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An affordable way to fit Lithium Batteries?


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16 hours ago, stuart said:

I've not been on the forum for years, but noticed the article in Canal Boat magazine this month on Lithium battery systems and LifePO4.

 

If you are looking for a DIY BMS - I've built/designed one thats proving to be quite popular.

 

There is another forum where the discussion takes place.

 

https://community.openenergymonitor.org/t/diybms-v4/11292

 

 

Stuart, good to see you on here.

The current thread discussing LiFePO4s for canal boats is at

 

Most of us here are looking at building a BMS (either a battery monitoring system or a battery management system) from available modules on the internet rather than building them ourselves and are focussed on how to disconnect or back off our charging sources before we get to the 'knees' in the voltage curve. Most peeps have an LA in circuit which is their engine start battery so any disconnect circuit may have 200A+ going through it so high power capabilities are important. Nick is looking primarily at building a module to control and alternator but also doing the balancing. Most of us are only charging to 80% so balancing not so much an issue. I am just manually balancing every 3-4 months. MP is using an arduino system. We are all on 2nd hand EV batteries.

Not looked at your video yet. Will try and do that later today.

 

 

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Hi @Dr Bob my BMS was designed originally for people recycling laptop 18650 cells but it works okay with LiPo and LifePO4 cells as well - aka DIY Powerwalls.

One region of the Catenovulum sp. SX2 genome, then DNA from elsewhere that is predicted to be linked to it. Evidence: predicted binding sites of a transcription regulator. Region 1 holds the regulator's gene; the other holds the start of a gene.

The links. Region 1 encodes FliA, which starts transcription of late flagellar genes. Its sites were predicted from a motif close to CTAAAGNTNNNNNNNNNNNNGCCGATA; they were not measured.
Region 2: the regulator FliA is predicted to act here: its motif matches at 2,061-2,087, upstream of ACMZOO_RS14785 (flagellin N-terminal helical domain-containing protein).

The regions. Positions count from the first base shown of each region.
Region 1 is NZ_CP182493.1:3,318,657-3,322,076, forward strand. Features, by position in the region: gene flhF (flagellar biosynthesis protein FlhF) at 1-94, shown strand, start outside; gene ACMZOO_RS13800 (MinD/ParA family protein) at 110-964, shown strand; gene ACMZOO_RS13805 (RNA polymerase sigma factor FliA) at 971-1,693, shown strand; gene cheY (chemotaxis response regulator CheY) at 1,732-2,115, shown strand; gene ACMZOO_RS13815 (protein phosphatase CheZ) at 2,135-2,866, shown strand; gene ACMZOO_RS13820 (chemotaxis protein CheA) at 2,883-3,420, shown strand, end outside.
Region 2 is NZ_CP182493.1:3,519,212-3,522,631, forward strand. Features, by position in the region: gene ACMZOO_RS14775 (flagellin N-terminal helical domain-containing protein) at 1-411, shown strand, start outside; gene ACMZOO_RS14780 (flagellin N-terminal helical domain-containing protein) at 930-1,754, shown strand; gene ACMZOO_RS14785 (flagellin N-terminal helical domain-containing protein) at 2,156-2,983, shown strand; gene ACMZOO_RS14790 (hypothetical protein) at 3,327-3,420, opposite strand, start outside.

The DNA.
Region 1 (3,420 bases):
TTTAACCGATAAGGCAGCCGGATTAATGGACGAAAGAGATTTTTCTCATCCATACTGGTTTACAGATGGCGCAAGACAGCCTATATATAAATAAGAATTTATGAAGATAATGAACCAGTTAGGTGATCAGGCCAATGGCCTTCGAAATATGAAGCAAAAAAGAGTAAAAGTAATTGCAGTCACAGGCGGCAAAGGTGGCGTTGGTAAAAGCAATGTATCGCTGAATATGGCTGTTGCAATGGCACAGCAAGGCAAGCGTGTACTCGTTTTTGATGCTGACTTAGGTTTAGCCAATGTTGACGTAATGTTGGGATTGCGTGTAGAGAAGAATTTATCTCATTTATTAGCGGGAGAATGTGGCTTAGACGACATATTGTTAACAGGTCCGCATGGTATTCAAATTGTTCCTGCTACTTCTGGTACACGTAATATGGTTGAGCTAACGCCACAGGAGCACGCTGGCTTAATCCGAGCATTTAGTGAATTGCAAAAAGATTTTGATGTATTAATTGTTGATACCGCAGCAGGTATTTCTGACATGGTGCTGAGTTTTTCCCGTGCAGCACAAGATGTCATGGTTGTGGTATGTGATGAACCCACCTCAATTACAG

The DIY BMS has a simple moduler design, temperature monitoring, along with generic relay outputs which are controlled by software defined rules.

 

So it would be quite trivial to have rules designed to switch relays off at certain voltage set points or raise alarms when cells are above/below set voltages or temperatures.

 

The cost is also low, each cell module is about £5 and the controller about the same.  The code may need a bit of tweaking for use on a boat, but nothing that can't be easily solved.

 

Let me know if you'd like to have a chat about it, or even a demo unit or two.  I'm in the Midlands.

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57 minutes ago, stuart said:

Hi @Dr Bob my BMS was designed originally for people recycling laptop 18650 cells but it works okay with LiPo and LifePO4 cells as well - aka DIY Powerwalls.

 

The DIY BMS has a simple moduler design, temperature monitoring, along with generic relay outputs which are controlled by software defined rules.

 

So it would be quite trivial to have rules designed to switch relays off at certain voltage set points or raise alarms when cells are above/below set voltages or temperatures.

 

The cost is also low, each cell module is about £5 and the controller about the same.  The code may need a bit of tweaking for use on a boat, but nothing that can't be easily solved.